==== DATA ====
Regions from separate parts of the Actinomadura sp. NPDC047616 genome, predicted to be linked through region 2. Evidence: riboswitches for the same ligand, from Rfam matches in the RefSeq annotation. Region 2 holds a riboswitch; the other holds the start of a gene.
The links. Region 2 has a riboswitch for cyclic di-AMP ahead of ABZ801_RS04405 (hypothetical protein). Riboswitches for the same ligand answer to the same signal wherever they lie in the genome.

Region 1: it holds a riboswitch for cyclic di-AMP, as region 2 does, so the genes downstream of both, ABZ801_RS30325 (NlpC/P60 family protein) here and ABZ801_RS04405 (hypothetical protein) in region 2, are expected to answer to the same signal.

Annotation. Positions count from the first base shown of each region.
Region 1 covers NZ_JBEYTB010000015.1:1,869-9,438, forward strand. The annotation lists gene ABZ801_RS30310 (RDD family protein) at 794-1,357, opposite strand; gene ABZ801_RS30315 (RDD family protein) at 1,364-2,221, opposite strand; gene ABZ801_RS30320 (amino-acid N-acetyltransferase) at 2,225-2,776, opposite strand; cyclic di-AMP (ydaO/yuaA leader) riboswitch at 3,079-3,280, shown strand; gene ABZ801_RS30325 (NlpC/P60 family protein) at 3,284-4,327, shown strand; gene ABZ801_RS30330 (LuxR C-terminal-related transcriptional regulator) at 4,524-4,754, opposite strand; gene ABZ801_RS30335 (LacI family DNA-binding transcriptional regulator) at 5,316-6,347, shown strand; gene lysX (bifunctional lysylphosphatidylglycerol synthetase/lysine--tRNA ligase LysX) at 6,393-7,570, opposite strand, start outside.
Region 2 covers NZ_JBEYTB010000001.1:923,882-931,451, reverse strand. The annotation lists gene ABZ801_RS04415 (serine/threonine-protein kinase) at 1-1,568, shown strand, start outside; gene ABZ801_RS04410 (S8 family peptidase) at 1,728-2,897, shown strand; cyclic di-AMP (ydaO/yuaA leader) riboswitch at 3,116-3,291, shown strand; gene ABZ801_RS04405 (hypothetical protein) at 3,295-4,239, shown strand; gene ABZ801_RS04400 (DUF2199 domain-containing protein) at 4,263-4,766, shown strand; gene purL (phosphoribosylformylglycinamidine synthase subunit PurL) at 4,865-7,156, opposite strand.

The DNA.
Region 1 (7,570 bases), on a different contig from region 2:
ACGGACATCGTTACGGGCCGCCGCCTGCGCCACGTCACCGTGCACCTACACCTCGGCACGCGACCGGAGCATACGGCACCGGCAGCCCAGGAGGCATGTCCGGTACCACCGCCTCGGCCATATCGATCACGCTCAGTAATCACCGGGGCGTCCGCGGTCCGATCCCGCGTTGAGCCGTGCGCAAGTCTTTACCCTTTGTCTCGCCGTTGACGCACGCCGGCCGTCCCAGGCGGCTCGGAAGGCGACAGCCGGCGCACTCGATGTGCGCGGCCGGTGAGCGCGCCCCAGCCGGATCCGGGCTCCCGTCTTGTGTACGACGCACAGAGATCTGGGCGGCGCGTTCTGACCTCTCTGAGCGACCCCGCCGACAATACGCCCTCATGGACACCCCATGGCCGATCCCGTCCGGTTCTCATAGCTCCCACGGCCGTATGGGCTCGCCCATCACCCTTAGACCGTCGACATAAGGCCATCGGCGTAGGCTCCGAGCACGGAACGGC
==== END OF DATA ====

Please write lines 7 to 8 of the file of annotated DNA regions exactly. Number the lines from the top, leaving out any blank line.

The DNA.
Region 1 (7,570 bases), on a different contig from region 2: